Weird Wordplay: Things That Make You Go “Hmm”

By Bill Henk — According to Webster’s dictionary, there’s no such thing as a hmmonym.  But I beg to differ. Hmmonyms most definitely exist  in language, and I can prove it. Just keep reading.

In fairness, dictionary companies don’t yet  acknowledge the term, probably because I  just now made it up.  This is a literary tactic we bloggers sometimes use for dramatic effect called blatant dishonesty.

(Note to Readers:  The closest you’ll get to even the root word “Hmm” in the dictionary would be HMO, Hmong, and H.M.S.).

So, What is a Hmmonym anyway?

Actually some of the word play I’ll share here derives from the real terms “auto-antonyms” and “contronyms” (which are synonyms of each other by the way).  Both refer to the same word carrying different meanings that are completely or nearly opposite.  So you know, another inventive and dishonest guy out there in cyberspace made up his own word for this relationship — “antagonyms” — which strikes me as being pretty clever.

In my linguistic world, though, a hmmonym can also be broader in scope.  I define the term as word and concept relationships, expressed in the form of a question, that seem to be either backwardironic, contradictory, or counter-intuitive enough to compel individuals to think, “Hmm.”

Although the definition might seem fuzzy, there is no mistaking a hmmonym when you encounter one.  It may take a while to recognize the misdirection,  irony, contradiction, or seeming illogic, but the insight will almost always impress you.   The element of surprise makes hmmonyms interesting and enjoyable as wordplay.  The bottom line is that I think teachers and students can have some fun with hmmonyms — finding new ones or creating ones of their own — so I decided blogging about them was fair game for our education blog.

Putting an End to the Suspense

Since there’s nothing quite like examples to illustrate meaning, I won’t keep you dangling any longer.    Here’s a list of Hmmonyms I’ve cobbled together primarily by drawing from the wisdom of others including some comedians like Steven Wright and George Carlin as well as various websites:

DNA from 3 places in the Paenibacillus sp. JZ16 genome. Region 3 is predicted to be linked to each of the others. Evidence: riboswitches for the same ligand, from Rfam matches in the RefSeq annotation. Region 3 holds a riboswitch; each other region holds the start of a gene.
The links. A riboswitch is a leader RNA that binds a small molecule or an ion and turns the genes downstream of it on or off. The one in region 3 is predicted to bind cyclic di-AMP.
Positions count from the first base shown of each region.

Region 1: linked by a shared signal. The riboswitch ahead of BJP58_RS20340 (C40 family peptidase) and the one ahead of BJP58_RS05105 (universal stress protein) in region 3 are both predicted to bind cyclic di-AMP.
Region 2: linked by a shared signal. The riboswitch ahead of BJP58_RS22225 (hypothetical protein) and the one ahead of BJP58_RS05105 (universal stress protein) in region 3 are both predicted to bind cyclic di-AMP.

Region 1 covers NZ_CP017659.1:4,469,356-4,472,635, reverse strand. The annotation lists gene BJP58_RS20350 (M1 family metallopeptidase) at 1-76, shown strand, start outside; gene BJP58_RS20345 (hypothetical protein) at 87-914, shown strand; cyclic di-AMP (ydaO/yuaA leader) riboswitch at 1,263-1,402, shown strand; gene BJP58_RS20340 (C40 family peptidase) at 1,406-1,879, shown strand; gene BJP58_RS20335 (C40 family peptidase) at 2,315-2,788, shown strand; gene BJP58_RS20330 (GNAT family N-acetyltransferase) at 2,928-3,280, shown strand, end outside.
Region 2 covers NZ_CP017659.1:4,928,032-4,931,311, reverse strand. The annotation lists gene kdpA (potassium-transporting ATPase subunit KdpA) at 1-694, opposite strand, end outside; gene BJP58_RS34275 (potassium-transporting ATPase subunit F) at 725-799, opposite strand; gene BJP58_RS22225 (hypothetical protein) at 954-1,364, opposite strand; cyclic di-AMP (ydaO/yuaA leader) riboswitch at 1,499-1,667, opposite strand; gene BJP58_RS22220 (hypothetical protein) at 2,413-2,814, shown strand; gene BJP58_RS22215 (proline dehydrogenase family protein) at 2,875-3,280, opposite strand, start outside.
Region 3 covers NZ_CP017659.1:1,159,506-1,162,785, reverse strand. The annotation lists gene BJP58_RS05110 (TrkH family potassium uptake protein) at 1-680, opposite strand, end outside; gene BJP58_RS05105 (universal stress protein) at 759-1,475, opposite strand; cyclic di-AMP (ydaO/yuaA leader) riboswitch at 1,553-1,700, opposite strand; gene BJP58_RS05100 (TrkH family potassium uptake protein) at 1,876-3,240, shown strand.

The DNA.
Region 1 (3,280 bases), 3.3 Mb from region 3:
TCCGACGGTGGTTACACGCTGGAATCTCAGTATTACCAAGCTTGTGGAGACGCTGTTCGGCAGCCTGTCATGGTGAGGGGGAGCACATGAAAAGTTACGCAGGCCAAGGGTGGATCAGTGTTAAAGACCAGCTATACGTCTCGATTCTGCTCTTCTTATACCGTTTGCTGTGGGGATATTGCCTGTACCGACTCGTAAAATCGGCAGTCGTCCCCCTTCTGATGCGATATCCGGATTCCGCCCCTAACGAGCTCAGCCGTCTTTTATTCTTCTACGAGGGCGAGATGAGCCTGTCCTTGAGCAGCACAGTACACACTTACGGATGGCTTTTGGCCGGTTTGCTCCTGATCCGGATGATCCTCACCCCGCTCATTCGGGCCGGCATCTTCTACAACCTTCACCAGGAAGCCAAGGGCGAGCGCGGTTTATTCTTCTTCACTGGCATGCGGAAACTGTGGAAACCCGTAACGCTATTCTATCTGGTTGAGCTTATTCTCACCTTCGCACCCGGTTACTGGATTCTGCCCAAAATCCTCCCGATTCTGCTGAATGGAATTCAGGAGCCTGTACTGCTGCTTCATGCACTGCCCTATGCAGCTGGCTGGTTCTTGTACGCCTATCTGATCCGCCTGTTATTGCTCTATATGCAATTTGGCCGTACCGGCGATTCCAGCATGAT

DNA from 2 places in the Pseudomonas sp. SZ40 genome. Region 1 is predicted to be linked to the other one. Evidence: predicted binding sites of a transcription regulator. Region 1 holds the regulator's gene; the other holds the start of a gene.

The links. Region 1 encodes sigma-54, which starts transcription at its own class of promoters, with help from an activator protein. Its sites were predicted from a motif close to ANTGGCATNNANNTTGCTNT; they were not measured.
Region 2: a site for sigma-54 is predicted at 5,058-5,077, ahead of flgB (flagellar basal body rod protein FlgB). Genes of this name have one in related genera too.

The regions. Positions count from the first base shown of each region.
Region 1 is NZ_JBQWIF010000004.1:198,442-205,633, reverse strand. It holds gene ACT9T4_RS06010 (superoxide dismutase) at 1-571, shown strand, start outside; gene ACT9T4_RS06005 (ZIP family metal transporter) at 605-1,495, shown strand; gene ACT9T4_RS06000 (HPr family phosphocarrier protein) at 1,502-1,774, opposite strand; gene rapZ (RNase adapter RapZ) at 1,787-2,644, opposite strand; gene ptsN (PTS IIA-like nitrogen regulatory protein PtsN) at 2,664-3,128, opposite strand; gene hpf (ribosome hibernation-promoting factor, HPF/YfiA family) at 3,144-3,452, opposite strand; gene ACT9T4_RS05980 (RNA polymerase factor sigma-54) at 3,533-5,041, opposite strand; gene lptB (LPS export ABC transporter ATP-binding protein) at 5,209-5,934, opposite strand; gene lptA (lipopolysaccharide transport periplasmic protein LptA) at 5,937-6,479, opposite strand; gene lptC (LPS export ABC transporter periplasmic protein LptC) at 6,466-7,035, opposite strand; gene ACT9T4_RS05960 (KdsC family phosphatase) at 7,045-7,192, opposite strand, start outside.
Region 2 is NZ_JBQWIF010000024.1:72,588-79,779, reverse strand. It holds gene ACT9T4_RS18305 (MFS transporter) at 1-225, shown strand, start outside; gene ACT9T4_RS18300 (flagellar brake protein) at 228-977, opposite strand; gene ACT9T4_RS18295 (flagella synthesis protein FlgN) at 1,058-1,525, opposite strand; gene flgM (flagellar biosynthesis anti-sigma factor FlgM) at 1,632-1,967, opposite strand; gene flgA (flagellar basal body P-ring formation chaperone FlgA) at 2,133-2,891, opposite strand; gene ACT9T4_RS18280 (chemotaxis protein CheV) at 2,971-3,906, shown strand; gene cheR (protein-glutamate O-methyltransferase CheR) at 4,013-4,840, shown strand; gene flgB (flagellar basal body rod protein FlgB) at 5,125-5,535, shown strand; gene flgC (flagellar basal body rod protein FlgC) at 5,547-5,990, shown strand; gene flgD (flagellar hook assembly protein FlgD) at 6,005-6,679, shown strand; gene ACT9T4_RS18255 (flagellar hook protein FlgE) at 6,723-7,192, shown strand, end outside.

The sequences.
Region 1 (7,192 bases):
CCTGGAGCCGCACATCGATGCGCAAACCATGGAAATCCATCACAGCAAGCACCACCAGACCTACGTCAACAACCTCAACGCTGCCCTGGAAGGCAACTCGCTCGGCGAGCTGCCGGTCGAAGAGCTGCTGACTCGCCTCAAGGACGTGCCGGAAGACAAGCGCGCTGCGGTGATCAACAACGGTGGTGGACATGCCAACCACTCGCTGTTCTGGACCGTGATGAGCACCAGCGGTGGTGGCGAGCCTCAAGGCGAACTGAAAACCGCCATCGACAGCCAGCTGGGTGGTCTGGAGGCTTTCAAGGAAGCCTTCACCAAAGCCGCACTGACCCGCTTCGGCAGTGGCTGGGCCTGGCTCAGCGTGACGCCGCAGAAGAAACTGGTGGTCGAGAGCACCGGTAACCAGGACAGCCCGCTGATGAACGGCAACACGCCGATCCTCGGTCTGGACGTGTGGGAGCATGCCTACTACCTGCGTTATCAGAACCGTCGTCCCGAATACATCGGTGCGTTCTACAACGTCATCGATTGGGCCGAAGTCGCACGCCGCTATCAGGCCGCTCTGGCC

• Why do the phrases  “fat chance” and “slim chance” mean the same thing?
  • Why call them “tug” boats if they push their loads?
  • Why do we drive on a parkway and park on a driveway?
  • Why are spectators put in “stands” when the structures are made for sitting?
  • Doesn’t “expecting the unexpected” make the unexpected expected?
  • How is it that a “wise man” and a “wise guy” are nearly opposite?
  • Why does “slow down” and “slow up” mean the same thing?
  • Why do “overlook” and “oversee” carry completely different meanings?
  • Why do we put suits in garment bags and garments in a suitcase?
  • Why is the third hand on a watch or clock called the second hand?

  • Shouldn’t “abbreviated” be a short word?
  • Is it a good thing or a bad thing to receive a citation?
  • Why wash bath towels if we’re clean when we use them?
  • Why do they call it a “TV set” when you only have one?
  • Why does adding the prefix “in” to “valuable” make a word that means priceless instead of worthless?
  • How can something taste awfully good?
  • If you’re the last one left, aren’t you the only one who hasn’t left?
  • When you clip paper, are you putting it together or taking it apart?
  • Would you think it’s hysterical if you became hysterical?
  • When you say you could care less, aren’t you really saying “you could NOT care less?”
  • How did “all downhill from here,” which originally meant slipping in quality, come to mean a good thing?
  • When you’re going for curls in your hair, aren’t you really getting a “temp” and not a “perm?”
  • How young can you be and still be considered as dying of old age?
  • When is a room not at room temperature?
  • How tall can you be and still be short?
  • How wide can something be, yet be narrow?
  • What hair color do they put on the driver’s licenses of bald men?
  • How is it possible to have a “civil” war?
  • Why is it that night falls, but day breaks?
  • What’s another word for thesaurus?

Hope you enjoyed this wordplay, faithful readers.  Truth be told, just a few of the examples are original.  I can only take credit for the new term ‘hmmonym” and doing a little revising.   But I will say that these are fun to try to think up, and invite you to try.  So, if you can think of any more hmmonyms, please share them.  

Who knows?  Maybe one day they’ll take a rightful place among synonyms, antonyms, and homonyms.

In the meantime, it’s time for me to wind up.  Or is it wind down?

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